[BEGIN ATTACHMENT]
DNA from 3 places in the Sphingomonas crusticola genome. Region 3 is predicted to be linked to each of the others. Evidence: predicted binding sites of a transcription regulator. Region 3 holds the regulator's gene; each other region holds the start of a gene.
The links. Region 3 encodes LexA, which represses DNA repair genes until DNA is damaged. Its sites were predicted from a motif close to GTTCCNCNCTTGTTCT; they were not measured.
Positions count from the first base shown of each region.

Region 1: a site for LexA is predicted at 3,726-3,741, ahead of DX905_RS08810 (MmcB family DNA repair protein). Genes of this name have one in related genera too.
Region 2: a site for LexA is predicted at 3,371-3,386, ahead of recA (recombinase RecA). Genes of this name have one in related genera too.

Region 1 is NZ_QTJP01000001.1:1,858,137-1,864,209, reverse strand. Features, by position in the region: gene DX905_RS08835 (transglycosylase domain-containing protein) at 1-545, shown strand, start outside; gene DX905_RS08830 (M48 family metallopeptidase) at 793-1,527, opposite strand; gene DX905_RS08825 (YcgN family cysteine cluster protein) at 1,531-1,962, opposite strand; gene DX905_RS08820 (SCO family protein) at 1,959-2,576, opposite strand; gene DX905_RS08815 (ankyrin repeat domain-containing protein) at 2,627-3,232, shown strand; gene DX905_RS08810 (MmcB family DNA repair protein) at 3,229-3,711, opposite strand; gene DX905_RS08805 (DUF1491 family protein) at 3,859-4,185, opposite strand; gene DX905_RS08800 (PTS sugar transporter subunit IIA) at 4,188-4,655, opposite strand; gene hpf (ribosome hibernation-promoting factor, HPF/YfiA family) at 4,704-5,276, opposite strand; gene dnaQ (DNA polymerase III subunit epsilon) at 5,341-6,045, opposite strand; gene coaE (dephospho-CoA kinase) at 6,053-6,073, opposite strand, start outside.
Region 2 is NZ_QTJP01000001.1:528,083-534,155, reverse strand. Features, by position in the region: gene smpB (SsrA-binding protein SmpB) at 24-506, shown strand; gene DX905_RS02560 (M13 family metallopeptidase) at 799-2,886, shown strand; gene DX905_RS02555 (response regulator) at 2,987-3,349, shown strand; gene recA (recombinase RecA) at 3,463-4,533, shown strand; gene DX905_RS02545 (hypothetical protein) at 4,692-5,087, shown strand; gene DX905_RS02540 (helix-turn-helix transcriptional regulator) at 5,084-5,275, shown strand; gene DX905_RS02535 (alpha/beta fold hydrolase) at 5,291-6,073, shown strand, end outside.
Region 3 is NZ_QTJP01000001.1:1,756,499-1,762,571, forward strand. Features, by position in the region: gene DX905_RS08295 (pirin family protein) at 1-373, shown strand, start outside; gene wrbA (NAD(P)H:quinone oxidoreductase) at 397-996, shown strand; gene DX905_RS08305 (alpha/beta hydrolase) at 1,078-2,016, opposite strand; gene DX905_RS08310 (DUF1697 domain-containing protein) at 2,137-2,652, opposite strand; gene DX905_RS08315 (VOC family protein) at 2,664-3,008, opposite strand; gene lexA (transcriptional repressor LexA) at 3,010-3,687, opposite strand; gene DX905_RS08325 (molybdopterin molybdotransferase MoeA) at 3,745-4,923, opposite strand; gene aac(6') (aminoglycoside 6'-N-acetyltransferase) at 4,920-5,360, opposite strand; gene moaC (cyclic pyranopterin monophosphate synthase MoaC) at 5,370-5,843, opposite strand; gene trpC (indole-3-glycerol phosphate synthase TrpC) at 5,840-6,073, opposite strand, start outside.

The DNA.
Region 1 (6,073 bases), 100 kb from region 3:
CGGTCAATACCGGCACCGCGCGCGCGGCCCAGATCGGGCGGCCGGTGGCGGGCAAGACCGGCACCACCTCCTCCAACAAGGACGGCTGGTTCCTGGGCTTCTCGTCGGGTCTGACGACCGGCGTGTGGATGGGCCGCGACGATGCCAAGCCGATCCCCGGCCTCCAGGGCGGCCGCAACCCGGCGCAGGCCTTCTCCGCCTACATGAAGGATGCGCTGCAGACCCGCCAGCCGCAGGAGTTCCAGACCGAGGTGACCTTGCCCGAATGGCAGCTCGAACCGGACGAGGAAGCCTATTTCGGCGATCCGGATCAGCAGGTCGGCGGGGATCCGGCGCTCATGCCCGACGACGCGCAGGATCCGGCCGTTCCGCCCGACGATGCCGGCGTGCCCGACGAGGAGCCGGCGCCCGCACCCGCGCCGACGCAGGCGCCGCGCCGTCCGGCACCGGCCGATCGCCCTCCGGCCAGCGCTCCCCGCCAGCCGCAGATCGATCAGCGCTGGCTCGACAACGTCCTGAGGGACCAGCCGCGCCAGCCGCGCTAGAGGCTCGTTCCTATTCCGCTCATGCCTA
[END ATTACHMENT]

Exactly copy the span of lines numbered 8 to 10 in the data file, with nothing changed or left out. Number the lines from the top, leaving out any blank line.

Region 3 is NZ_QTJP01000001.1:1,756,499-1,762,571, forward strand. Features, by position in the region: gene DX905_RS08295 (pirin family protein) at 1-373, shown strand, start outside; gene wrbA (NAD(P)H:quinone oxidoreductase) at 397-996, shown strand; gene DX905_RS08305 (alpha/beta hydrolase) at 1,078-2,016, opposite strand; gene DX905_RS08310 (DUF1697 domain-containing protein) at 2,137-2,652, opposite strand; gene DX905_RS08315 (VOC family protein) at 2,664-3,008, opposite strand; gene lexA (transcriptional repressor LexA) at 3,010-3,687, opposite strand; gene DX905_RS08325 (molybdopterin molybdotransferase MoeA) at 3,745-4,923, opposite strand; gene aac(6') (aminoglycoside 6'-N-acetyltransferase) at 4,920-5,360, opposite strand; gene moaC (cyclic pyranopterin monophosphate synthase MoaC) at 5,370-5,843, opposite strand; gene trpC (indole-3-glycerol phosphate synthase TrpC) at 5,840-6,073, opposite strand, start outside.

The DNA.
Region 1 (6,073 bases), 100 kb from region 3: